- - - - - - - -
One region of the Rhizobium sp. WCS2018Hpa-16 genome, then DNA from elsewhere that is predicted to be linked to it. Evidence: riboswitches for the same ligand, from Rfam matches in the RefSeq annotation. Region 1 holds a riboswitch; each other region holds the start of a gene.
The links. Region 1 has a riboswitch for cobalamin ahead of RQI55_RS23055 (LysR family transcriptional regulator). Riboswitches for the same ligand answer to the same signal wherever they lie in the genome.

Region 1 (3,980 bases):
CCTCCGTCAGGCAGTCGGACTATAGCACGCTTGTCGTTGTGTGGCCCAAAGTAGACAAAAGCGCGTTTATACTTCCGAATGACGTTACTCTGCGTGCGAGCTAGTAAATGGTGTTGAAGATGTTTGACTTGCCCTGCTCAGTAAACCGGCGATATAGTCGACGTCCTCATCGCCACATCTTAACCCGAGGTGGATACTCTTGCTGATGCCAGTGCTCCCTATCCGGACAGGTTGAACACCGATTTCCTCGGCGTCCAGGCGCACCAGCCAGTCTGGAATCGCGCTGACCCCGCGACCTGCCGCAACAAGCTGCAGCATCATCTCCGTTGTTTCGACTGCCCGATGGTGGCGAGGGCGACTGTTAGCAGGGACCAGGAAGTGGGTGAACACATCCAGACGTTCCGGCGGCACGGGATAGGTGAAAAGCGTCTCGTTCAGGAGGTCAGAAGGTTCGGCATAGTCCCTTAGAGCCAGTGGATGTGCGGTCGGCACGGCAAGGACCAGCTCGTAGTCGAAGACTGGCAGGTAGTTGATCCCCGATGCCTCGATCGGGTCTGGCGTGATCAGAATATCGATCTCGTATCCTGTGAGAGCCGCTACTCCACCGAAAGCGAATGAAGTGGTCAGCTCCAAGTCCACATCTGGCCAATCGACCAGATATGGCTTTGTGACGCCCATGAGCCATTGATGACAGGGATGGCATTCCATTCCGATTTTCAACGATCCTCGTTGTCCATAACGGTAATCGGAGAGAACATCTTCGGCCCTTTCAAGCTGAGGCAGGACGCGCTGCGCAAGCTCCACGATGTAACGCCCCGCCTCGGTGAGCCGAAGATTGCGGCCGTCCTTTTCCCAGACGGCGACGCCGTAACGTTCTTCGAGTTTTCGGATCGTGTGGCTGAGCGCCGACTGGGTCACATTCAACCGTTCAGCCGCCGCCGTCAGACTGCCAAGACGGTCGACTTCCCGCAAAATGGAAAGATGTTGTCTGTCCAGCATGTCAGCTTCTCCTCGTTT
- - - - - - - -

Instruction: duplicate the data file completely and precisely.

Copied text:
One region of the Rhizobium sp. WCS2018Hpa-16 genome, then DNA from elsewhere that is predicted to be linked to it. Evidence: riboswitches for the same ligand, from Rfam matches in the RefSeq annotation. Region 1 holds a riboswitch; each other region holds the start of a gene.
The links. Region 1 has a riboswitch for cobalamin ahead of RQI55_RS23055 (LysR family transcriptional regulator). Riboswitches for the same ligand answer to the same signal wherever they lie in the genome.

Region 1 (3,980 bases):
CCTCCGTCAGGCAGTCGGACTATAGCACGCTTGTCGTTGTGTGGCCCAAAGTAGACAAAAGCGCGTTTATACTTCCGAATGACGTTACTCTGCGTGCGAGCTAGTAAATGGTGTTGAAGATGTTTGACTTGCCCTGCTCAGTAAACCGGCGATATAGTCGACGTCCTCATCGCCACATCTTAACCCGAGGTGGATACTCTTGCTGATGCCAGTGCTCCCTATCCGGACAGGTTGAACACCGATTTCCTCGGCGTCCAGGCGCACCAGCCAGTCTGGAATCGCGCTGACCCCGCGACCTGCCGCAACAAGCTGCAGCATCATCTCCGTTGTTTCGACTGCCCGATGGTGGCGAGGGCGACTGTTAGCAGGGACCAGGAAGTGGGTGAACACATCCAGACGTTCCGGCGGCACGGGATAGGTGAAAAGCGTCTCGTTCAGGAGGTCAGAAGGTTCGGCATAGTCCCTTAGAGCCAGTGGATGTGCGGTCGGCACGGCAAGGACCAGCTCGTAGTCGAAGACTGGCAGGTAGTTGATCCCCGATGCCTCGATCGGGTCTGGCGTGATCAGAATATCGATCTCGTATCCTGTGAGAGCCGCTACTCCACCGAAAGCGAATGAAGTGGTCAGCTCCAAGTCCACATCTGGCCAATCGACCAGATATGGCTTTGTGACGCCCATGAGCCATTGATGACAGGGATGGCATTCCATTCCGATTTTCAACGATCCTCGTTGTCCATAACGGTAATCGGAGAGAACATCTTCGGCCCTTTCAAGCTGAGGCAGGACGCGCTGCGCAAGCTCCACGATGTAACGCCCCGCCTCGGTGAGCCGAAGATTGCGGCCGTCCTTTTCCCAGACGGCGACGCCGTAACGTTCTTCGAGTTTTCGGATCGTGTGGCTGAGCGCCGACTGGGTCACATTCAACCGTTCAGCCGCCGCCGTCAGACTGCCAAGACGGTCGACTTCCCGCAAAATGGAAAGATGTTGTCTGTCCAGCATGTCAGCTTCTCCTCGTTT